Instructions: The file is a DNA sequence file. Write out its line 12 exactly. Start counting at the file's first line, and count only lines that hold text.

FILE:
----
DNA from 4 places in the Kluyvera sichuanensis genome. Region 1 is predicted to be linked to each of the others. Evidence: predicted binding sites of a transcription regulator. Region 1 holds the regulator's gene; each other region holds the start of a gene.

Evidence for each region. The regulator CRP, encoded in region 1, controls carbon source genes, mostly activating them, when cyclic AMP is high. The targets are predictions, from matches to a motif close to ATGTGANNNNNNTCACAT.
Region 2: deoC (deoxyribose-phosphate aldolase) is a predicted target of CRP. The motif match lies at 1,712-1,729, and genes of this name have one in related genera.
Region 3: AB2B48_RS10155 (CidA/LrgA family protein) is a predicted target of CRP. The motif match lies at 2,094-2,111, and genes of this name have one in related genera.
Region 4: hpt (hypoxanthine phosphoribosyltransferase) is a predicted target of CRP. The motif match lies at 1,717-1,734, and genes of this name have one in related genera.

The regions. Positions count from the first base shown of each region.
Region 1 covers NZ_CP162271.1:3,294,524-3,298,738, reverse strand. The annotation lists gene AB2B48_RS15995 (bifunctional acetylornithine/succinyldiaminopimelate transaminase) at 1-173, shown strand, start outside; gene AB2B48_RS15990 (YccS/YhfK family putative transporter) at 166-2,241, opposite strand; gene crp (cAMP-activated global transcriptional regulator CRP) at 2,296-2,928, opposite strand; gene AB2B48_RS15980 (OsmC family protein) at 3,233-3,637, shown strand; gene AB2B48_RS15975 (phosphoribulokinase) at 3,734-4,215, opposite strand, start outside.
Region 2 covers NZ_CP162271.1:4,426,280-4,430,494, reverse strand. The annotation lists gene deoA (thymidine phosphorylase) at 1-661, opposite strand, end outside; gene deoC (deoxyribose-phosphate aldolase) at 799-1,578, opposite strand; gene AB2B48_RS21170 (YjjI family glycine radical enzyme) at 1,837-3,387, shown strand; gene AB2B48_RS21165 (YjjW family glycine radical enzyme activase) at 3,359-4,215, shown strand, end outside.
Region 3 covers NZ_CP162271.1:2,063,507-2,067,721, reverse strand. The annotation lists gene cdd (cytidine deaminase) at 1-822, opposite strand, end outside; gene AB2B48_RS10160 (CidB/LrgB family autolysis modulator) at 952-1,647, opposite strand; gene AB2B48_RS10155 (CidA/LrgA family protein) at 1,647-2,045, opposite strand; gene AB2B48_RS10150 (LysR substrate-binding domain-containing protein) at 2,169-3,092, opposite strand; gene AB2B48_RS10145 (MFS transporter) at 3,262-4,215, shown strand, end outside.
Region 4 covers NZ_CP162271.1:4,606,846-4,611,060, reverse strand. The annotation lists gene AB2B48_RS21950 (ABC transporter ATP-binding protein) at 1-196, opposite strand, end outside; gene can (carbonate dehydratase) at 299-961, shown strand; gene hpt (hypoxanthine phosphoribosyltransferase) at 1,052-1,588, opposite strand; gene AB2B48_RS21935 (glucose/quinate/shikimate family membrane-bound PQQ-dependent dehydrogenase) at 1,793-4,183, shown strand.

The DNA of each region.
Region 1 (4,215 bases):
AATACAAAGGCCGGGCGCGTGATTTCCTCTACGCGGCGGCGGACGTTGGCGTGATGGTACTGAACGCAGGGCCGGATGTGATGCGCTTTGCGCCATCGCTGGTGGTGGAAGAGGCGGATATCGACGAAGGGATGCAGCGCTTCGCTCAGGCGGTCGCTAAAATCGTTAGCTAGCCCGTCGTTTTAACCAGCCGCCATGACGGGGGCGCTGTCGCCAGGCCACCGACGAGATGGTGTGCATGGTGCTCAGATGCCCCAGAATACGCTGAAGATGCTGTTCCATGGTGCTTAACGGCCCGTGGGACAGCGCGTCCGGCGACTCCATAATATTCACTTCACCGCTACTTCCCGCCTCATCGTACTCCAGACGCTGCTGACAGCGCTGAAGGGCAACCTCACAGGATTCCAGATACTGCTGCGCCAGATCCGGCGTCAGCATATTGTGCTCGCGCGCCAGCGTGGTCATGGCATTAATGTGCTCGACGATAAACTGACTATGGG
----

Region 1 (4,215 bases):